The Church of All Nations.
Photos by Joanne Rae Ramirez
Trip to Jerusalem
PEOPLE - Joanne Rae M. Ramirez (The Philippine Star) - April 16, 2019 - 12:00am

To most of us, “Trip to Jerusalem” is a parlor game also known as “musical chairs.” In the game, players compete for a limited number of chairs, and after the music stops playing, the one who gets the last chair is the winner.

A real trip to Jerusalem has no losers, for in this city that is the seat of three of the world’s major faiths (Christianity, Islam and Judaism), a pilgrim is certain to find his own chair, his own “moment,” his own place in the sun. For most visitors, each trip culminates in a personal victory, or victories for that matter.

A branch similar to the one that made up Jesus’ ‘crown of thorns.’

As we enter the holiest of seasons in Christendom, let me take you on a trip to Jerusalem, and for those who have not yet made the journey to the this holy city, I pray that someday, you get to retrace the footsteps of Christ.

In this city, we mark the agony of his sufferings, the pain of his death and the joy of his resurrection. According to Pope Francis, “We proclaim the resurrection of Christ when his light illuminates the dark moments of our existence, and we are able share it with others.”

Cloister in the Church of Pater Noster.

I was recently invited by Catholic Travel Inc. to join a pilgrimage to the Holy Land to retrace the footsteps of Christ in the only land he walked on.  From Manila, we took a 12 1/2-hour hour flight via Turkish Airlines to Istanbul and from Istanbul, it was a two-hour flight to Tel Aviv. From Tel Aviv, Jerusalem is about an hour away by car. Here are some of the highlights of my trip to Jerusalem, where the music never stops playing for those who truly believe:

1. The Church of the Pater Noster — This church is where Jesus first taught his disciples the Lord’s Prayer. The cavern where Jesus first recited the prayer is now a chapel and the Carmelite cloister here is lined with glazed tiles bearing the text of the prayer  translated into more than 60 languages (including Filipino and Ilonggo) and even Braille. The church was originally erected in the fourth century by Empress Helena, mother of Constantine.

The Garden of Gethsemane.

2. Garden of Gethsemane and the Church of All Nations (also known as the Basilica of the Agony) — I have been to this garden and its adjacent church twice and each time I have witnessed the fervor of prayer in my fellow pilgrims. The first time I visited in 2000, a fellow pilgrim was so moved that for the first time in decades, he went to confession inside the church and received Holy Communion. During my pilgrimage last February, this was the place where I saw a priest bow till his face was touching the ground, which was actually a  huge rock in front of the altar of the church. Called the “Rock of Agony,” it is where Jesus prayed and sweated blood the night before his arrest. The rock is surrounded by a “crown of thorns” of wrought iron. Eyes closed tight, the priest spent several minutes praying over the rock, which he kissed before leaving.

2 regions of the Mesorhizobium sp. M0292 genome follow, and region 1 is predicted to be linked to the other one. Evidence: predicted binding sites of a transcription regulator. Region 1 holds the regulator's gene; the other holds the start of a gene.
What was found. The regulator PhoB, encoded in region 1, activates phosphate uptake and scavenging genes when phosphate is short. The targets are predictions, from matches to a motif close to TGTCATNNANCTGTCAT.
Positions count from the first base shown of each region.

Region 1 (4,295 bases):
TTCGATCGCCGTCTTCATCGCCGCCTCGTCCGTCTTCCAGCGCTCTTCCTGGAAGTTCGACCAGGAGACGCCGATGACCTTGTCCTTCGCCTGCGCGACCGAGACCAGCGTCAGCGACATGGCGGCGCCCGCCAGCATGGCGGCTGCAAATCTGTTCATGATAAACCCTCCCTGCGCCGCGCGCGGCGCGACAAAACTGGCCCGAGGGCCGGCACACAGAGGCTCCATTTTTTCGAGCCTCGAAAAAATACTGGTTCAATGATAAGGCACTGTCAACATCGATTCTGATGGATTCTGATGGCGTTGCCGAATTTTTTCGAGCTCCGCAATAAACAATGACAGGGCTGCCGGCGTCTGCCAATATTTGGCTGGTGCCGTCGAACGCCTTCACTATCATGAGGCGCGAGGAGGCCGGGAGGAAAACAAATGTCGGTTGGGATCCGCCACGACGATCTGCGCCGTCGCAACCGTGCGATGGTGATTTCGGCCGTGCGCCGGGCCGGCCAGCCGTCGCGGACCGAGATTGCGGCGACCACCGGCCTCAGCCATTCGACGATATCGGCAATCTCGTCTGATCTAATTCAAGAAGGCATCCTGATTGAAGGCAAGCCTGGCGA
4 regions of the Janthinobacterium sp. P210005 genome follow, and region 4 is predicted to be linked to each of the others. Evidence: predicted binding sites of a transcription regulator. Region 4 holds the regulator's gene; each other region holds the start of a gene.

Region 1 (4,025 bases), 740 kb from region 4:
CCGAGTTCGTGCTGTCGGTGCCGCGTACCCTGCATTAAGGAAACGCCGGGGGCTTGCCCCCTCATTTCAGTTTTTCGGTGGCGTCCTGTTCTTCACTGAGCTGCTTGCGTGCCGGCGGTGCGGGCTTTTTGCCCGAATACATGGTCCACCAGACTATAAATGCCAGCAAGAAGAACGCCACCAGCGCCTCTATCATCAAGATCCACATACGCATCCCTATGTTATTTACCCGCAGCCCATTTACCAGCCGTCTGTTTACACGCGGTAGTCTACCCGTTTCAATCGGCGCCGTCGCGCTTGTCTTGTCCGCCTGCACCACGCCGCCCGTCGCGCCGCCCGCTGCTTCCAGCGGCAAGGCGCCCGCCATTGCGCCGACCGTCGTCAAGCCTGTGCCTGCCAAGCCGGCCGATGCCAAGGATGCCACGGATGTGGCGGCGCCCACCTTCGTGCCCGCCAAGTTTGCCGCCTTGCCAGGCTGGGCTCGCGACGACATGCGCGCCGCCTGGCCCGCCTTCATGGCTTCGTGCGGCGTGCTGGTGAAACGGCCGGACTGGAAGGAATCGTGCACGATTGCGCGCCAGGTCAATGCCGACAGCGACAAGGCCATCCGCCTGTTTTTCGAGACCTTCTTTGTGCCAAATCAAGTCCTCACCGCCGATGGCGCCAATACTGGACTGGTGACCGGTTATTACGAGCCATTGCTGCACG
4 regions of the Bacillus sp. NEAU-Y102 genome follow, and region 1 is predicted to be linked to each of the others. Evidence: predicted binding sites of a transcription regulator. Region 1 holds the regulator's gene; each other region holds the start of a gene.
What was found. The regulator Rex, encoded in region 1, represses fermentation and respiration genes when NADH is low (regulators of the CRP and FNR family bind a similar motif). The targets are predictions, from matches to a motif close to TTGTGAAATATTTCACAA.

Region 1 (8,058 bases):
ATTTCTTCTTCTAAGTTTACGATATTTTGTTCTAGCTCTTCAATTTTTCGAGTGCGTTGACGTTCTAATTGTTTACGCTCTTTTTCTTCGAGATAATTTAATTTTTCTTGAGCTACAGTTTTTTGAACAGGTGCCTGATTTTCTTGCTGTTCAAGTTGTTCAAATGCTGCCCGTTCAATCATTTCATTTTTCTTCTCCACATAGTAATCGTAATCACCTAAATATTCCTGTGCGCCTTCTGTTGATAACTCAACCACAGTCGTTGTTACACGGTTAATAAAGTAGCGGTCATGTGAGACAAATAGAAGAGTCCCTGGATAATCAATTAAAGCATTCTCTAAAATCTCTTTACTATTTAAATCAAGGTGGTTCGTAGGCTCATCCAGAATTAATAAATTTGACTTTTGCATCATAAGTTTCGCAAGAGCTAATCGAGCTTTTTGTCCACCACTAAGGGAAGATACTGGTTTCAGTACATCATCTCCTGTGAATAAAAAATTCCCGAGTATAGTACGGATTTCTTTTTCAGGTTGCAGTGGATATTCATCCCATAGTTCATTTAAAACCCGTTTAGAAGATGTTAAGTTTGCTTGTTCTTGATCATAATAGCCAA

Adjacent to the church, which is at the foot of Mt. of Olives, is a garden shaded by eight ancient olive trees. Gethsemane means olive press in Aramaic. It was here at the Garden of Gethsemane that Jesus came with his disciples to pray. Here he became very human and tried to find a way out of his mission (“Father, if thou be willing, remove this cup from me”), but overcame his weakness to accept his Father’s will (“Nevertheless, not my will but thine, be done…”). Betrayed by Judas, Jesus was arrested here by the soldiers of the High Priest and taken away to be charged.

The rock where Jesus prayed and sweated blood the night before his arrest.

3. Church of St. Peter in Gallicantu — This church stands on the place believed to be the site of the House of Caiaphas, High Priest at the time of Jesus execution. Here Peter is said to have denied Jesus thrice (“Before the cock crows, thou shall deny me thrice…”). Jesus is believed to have spent the night in a dungeon over which the church was constructed. According to a sign leading to the cave that is believed to have been Jesus’ prison cell, “When these underground caves were rediscovered in 1889, their physical characteristics, their proximity to Caiaphas’ palace and their continuity with  the sacred pit (dungeon) all suggested the public jail, where, according to a 4th-century Jerusalem tradition…Jesus would have been scourged.” Wounded and broken, Jesus spent an agonizing night in the depths of this prison, and many Christians believe that his blood, sweat and tears have left a visible mark on its stone walls. Personally, this place touched a raw nerve in me, and I could almost see, not just imagine, the depth of Christ’s suffering.

An underground cave where Jesus is believed to have been scourged.

(To be concluded)

(The biggest Holy Week gathering in the South is happening at The Feast Alabang District’s 2019 Holy Week Recollection on April 18 (Maundy Thursday), 19 (Good Friday) and 20 (Black Saturday), 8 a.m. to 12 noon at the Filinvest Tent in Alabang. Fr. Dave Concepcion is one of the speakers. Admission is free.)

(You may e-mail me at joanneraeramirez@yahoo.com. Follow me on Instagram @joanneraeramirez.)

CHRISTIANITY JERUSALEM JESUS CHRIST
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